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Cinema Review: Beirut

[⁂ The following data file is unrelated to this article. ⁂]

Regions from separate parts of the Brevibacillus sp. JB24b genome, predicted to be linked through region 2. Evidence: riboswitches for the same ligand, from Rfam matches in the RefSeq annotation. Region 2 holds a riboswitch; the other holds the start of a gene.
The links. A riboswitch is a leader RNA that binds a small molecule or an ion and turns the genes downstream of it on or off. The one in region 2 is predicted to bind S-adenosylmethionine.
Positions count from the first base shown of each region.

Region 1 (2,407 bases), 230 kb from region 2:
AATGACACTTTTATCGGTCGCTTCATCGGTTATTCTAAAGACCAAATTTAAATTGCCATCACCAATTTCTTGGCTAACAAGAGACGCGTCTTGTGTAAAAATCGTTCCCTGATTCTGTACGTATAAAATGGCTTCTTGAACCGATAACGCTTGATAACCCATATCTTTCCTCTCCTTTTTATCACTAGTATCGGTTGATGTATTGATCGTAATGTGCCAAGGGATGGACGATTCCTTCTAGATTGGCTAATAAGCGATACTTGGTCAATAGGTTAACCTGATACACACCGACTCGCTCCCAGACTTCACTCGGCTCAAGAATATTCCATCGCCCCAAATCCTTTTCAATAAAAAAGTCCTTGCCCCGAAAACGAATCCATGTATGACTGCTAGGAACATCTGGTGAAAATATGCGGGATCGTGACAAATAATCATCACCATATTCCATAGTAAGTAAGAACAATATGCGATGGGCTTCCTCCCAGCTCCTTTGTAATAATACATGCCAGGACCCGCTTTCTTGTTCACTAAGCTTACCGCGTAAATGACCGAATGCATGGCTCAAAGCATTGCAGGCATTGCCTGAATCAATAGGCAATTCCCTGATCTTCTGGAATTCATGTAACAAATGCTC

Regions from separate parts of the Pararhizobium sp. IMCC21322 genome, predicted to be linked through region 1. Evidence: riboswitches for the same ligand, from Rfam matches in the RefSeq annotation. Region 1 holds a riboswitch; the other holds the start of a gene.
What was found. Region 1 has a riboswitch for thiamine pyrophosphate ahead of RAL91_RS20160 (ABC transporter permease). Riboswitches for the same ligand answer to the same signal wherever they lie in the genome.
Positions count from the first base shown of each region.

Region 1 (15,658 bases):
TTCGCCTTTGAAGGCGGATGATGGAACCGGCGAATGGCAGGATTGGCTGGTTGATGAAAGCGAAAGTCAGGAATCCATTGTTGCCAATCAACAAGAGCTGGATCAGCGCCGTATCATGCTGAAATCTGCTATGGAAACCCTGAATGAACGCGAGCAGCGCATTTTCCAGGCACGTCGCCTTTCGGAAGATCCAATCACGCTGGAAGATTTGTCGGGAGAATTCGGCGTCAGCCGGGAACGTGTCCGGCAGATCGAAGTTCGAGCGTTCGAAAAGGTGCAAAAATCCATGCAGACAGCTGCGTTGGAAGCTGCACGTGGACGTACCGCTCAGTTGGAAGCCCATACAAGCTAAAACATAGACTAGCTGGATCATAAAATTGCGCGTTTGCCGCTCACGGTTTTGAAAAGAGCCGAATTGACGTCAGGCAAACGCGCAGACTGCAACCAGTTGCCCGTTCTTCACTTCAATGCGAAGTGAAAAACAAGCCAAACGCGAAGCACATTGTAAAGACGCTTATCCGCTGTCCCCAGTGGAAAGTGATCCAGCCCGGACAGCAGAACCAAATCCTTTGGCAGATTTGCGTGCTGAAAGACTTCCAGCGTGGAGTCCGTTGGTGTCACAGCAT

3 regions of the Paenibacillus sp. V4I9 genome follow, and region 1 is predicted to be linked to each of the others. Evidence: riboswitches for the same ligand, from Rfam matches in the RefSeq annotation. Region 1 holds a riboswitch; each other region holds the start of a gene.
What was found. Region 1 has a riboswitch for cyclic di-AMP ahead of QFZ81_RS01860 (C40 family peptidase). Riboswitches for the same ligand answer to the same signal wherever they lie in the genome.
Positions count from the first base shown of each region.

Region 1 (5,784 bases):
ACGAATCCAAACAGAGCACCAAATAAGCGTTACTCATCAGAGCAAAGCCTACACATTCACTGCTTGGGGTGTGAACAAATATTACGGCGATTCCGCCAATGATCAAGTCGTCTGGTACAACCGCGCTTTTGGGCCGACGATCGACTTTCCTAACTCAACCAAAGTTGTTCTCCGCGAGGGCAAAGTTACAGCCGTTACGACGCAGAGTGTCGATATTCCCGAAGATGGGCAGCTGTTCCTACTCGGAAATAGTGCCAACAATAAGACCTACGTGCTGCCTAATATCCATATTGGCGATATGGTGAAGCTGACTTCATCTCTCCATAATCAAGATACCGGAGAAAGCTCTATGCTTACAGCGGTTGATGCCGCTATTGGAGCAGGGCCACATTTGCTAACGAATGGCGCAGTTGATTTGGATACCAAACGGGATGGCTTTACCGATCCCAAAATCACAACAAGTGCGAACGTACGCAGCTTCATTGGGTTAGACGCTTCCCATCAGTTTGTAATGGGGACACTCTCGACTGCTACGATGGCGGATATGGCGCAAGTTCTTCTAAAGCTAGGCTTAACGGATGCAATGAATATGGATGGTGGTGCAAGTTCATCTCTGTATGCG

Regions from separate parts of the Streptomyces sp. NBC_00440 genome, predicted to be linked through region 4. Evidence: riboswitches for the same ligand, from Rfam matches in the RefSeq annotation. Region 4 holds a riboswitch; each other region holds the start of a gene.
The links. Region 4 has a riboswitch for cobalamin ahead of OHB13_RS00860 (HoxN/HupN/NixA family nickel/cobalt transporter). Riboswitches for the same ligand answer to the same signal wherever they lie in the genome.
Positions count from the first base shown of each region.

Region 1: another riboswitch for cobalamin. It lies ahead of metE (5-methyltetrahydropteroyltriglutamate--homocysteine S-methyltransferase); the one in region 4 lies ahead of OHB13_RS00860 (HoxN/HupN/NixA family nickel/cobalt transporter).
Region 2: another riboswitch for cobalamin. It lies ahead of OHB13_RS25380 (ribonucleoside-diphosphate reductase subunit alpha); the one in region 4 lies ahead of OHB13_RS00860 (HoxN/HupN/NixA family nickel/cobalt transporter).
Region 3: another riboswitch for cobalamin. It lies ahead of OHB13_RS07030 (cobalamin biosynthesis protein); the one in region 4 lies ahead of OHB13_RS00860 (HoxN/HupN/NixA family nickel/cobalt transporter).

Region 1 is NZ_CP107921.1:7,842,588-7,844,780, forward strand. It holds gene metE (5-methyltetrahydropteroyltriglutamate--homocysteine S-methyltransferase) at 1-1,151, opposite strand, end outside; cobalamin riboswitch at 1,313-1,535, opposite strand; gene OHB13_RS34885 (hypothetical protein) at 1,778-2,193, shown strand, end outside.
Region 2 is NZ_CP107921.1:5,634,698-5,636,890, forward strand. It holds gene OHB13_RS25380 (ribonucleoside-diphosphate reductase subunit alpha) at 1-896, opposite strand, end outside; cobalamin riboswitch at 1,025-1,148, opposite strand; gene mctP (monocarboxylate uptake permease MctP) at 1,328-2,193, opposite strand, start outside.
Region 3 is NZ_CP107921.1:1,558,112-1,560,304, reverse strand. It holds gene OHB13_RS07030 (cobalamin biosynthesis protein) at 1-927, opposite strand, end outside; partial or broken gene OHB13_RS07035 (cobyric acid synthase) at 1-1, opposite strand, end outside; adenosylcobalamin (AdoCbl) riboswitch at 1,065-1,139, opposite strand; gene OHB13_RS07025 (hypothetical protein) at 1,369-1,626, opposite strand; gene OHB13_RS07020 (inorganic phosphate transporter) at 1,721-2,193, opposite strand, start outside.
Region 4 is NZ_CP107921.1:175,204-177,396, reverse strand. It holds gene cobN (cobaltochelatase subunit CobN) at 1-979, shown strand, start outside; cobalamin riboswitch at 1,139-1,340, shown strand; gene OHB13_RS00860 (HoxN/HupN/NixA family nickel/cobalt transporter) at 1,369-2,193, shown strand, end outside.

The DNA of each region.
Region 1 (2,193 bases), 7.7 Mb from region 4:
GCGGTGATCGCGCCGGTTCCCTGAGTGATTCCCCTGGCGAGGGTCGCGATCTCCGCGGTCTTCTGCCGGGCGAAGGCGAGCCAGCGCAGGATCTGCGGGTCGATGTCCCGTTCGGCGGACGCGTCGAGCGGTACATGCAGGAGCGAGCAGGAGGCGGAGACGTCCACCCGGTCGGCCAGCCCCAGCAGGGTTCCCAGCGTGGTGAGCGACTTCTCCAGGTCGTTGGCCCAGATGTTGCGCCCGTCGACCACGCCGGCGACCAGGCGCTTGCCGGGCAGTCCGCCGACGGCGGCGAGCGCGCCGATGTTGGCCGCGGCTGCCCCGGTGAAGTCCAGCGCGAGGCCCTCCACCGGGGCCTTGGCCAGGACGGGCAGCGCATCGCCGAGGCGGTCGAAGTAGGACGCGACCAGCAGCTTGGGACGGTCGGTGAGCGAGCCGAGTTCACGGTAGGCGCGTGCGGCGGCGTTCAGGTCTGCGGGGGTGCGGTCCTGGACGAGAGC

Some actors struggle to escape their own shadow. Jon Hamm’s imposing presence in TV’s Mad Men might have had him forever identified as Don Draper of the manicured stubble, but if his performance in this old-school hostage thriller is any indication, he has well and truly moved on. The wife of diplomat Mason Skiles (Hamm) is killed in a 1972 terrorist attack at their residency in Beirut. Jump forward to 1982 and Skiles is an alcoholic running a small-time company dealing with disputes between employers and their workers. When called upon to return to Beirut to negotiate with the abductors of his old CIA buddy Cal Riley (Mark Pellegrino), he finds himself caught up in the opaque machinations of intelligence, counter-intelligence, political double-speak and murky back-room deals that prevail in the Middle East. Never entirely sure who he can rely on, Skiles must run his own race and hope that the kidnapper Karim (Idir Chender), known to him from his earlier stint in the city, is as good as his word, and that Sandy Crowder (Rosamund Pike) is more than just ‘the skirt driving his car’. This is a fantastic movie – absorbing, unpredictable and true in its assessment and portrayal of the amorality that festers behind the suits we see on the nightly news. Despite it being a particularly blood-stained period in Lebanon’s modern history, director Brad Anderson indulges in no superfluous violence and because of that the killings that do occur are all the more shocking. Nor does he take sides, with the PLO, Washington, Mossad, the Druse militia and everybody else involved all shown to be as duplicitous as each other. Tony Gilroy, with Michael Clayton and three of the Bourne flicks on his resume, has written a screenplay that is watertight, cohesive despite the story’s complexities, and paced to build to a chilling denouement and epilogue. It is shot in Tangier, but that in no way detracts from the realism in one of the year’s best. And Hamm is great.


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